Originally published in the Asbury Park Press, September 8, 2007
People of the Shore, beware: the man billed as “America’s Number One Conman” has arrived in town for an extended visit — and from here until Halloween you’d be well advised to check your watch, count your silverware, and be especially alert to tall, affable, well-dressed strangers who wager the price of a drink that they can do the seemingly impossible with bottle caps, cue balls and cocktail napkins.
Meet Todd Robbins, “deceptionist extraordinaire” and a man who’s been hailed as a “god” by no less a pair of authorities than Penn and Teller. In fact, according to Aaron Posner of Two River Theater Company, it was “silent partner” Teller — soon to collaborate with Two River on a much-anticipated production of “Macbeth” — who brought the peculiar talents of Todd Robbins to the attention of the Red Bank-based professional stage company.
To be sure, the self-proclaimed “post-modern master of the sideshow” is a familiar sight to anyone who’s frequented the planks of the Coney Island boardwalk, having honed his chops as a sideshow performer for years — doing everything from swallowing swords and driving nails up his nose, to providing piano accompaniment for silent screen comedies. He’s also guested on all of the major late-night talk shows, created a series of instructional DVDs on the fine points of pranks, cons and bar tricks (“You’ll never pay for a drink again”) and appeared regularly on The History Channel as an expert in the grift, the scam, the flim and, you guessed it, the flam.
This is to say nothing of his tenure as ringmaster with the Big Apple Circus, his membership in Woody Allen’s jazz combo, his off-Broadway shows and corporate lectures — but you get the point: Robbins is, in Posner’s words, “a unique impresario who has spent his career exploring the fringes, cul-de-sacs, sideshows and backrooms of performance.”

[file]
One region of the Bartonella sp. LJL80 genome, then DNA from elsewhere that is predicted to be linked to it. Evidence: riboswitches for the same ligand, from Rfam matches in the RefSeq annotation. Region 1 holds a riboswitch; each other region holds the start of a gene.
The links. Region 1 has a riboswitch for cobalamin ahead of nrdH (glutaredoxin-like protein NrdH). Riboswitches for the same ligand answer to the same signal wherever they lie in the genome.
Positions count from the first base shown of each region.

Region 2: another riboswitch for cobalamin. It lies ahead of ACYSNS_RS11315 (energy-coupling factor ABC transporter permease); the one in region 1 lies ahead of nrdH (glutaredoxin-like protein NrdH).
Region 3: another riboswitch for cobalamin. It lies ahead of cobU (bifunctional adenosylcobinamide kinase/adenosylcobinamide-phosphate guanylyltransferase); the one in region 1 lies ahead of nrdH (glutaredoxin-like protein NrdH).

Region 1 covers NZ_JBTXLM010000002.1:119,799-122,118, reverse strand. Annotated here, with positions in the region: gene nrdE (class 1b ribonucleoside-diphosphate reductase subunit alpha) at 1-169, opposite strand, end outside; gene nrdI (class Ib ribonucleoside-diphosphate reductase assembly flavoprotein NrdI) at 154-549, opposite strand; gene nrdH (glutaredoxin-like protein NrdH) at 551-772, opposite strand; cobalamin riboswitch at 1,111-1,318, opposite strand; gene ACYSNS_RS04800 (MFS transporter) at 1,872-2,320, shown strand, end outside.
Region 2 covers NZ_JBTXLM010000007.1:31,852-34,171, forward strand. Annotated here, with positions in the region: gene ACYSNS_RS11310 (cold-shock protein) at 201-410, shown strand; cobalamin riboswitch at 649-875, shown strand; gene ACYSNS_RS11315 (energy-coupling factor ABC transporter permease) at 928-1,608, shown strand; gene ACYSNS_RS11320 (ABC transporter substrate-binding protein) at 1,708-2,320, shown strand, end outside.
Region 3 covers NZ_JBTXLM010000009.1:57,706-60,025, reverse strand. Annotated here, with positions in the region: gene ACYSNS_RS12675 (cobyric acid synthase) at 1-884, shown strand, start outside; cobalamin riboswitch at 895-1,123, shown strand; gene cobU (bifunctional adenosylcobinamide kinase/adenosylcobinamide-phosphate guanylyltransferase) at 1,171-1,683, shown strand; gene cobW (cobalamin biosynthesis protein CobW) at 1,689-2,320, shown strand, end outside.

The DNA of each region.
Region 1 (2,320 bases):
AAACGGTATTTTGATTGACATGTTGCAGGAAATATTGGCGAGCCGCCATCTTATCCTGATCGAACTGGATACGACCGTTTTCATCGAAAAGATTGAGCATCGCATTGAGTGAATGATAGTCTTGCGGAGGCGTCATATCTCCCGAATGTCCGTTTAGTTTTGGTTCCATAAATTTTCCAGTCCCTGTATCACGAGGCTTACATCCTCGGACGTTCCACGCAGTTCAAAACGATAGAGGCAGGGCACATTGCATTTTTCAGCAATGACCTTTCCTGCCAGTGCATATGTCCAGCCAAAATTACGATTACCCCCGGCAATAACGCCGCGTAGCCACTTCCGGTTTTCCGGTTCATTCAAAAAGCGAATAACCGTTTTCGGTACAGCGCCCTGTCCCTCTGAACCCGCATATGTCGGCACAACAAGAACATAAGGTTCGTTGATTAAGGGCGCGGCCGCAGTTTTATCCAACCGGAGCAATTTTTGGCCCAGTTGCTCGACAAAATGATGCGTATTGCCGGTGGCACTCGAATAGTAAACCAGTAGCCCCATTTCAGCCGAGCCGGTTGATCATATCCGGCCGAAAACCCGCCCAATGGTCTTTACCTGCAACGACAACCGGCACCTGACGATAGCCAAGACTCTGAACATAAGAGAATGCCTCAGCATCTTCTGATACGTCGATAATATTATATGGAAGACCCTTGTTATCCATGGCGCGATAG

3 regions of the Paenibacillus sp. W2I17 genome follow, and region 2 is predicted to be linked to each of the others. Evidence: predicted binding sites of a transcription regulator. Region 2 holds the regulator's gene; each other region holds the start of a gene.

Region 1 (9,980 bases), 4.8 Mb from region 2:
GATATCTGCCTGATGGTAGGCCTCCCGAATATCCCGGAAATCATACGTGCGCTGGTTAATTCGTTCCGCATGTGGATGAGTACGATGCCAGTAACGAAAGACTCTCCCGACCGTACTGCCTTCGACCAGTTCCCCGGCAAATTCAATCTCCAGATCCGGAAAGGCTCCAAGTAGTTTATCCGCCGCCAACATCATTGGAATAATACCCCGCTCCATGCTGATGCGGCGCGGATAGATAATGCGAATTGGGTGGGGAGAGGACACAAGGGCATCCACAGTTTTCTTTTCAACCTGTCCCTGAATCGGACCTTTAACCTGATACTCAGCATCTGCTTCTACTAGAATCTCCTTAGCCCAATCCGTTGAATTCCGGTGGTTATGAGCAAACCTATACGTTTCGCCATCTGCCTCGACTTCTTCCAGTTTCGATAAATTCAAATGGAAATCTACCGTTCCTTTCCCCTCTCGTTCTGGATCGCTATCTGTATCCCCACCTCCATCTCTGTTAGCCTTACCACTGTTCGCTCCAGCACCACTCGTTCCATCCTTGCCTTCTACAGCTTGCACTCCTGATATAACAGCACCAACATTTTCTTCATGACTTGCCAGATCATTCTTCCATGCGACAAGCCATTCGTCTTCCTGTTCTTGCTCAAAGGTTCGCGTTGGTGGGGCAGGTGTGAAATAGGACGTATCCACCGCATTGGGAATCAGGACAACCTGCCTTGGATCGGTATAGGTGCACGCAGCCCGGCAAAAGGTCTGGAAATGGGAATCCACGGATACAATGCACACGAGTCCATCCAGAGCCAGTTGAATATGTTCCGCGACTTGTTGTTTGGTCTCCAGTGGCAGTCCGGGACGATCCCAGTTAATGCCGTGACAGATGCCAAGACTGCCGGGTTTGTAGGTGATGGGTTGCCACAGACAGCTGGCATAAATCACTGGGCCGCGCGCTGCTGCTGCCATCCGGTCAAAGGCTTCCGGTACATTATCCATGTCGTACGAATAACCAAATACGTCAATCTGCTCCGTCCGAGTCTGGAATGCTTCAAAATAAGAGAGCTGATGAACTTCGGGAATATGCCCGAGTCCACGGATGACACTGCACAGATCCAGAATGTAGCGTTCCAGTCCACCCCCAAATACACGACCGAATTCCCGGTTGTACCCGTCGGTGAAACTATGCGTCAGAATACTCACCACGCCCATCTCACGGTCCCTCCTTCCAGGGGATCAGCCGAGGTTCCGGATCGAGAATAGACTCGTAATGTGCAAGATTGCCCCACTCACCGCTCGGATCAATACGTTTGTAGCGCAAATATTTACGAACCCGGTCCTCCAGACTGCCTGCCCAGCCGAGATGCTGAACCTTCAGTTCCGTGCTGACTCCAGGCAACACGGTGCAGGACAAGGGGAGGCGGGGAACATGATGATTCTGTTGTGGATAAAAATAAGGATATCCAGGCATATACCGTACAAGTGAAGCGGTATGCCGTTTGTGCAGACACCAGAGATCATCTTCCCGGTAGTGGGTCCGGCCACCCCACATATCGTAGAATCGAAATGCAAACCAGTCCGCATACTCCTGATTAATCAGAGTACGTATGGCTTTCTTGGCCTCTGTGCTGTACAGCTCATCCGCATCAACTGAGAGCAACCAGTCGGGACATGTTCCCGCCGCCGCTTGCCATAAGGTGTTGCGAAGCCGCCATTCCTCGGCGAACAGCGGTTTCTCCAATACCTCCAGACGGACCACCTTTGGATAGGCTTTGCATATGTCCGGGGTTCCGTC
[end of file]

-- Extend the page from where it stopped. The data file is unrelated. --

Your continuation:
Robbins, who shares a name with the author of the story that became the cult-classic film “Freaks,” has also been a passionate proponent for the preservation of Coney sideshow tradition in an age of encroaching condo-ization. In Monmouth County, where many of the honkytonk haunts of the beloved boardwalks have been supplanted by luxury residences and upscale commerce, this “true connoisseur of the magical, the mystical and the macabre” has conjured up something special for the local audience, something never before seen, and it goes by the name “The Charlatan’s Séance.”
Initiating its month-long world premiere run on Tuesday and continuing through October (with a special witching-hour Halloween performance), “The Charlatan’s Séance” (an expansion of his 2005 show “Dark Deceptions”) is being described as “a chilling participatory thrill ride;” a “scary exposé that demystifies the séance while seducing audiences right back into a haunting disbelief.”
In updating an all too traditional American art form — the amazing things that occur when the slickly “spiritual” meets the free-spendingly gullible — the proud Charlatan aims to debunk our often poignant impulse to seek contact with the Other Side, even as he and his crew (scenic designer William Barclay, lighting director Tyler Micoleau and sound designer Zachary Williamson) do their damnedest to scare the pants off their guests with a barrage of noises, apparitions and pouncing poltergeists. The show, presented in the Two River Theater’s black-box Marion Huber space, is scheduled for 34 performances and is not being recommended for audience members under the age of 13 (the midnight shows on October 27 and 31 are open only to those 18 years and older).
As a special treat for séance attendees, Two River Theater has created an all-new lobby coffee shop for the duration of the show. Gazoonie’s Caffeine Fix will purvey coffee and desserts to patrons before, between and after shows, with live acoustic music by local artists and a recreated 1940s-vintage fortune telling device available for consultation at all times.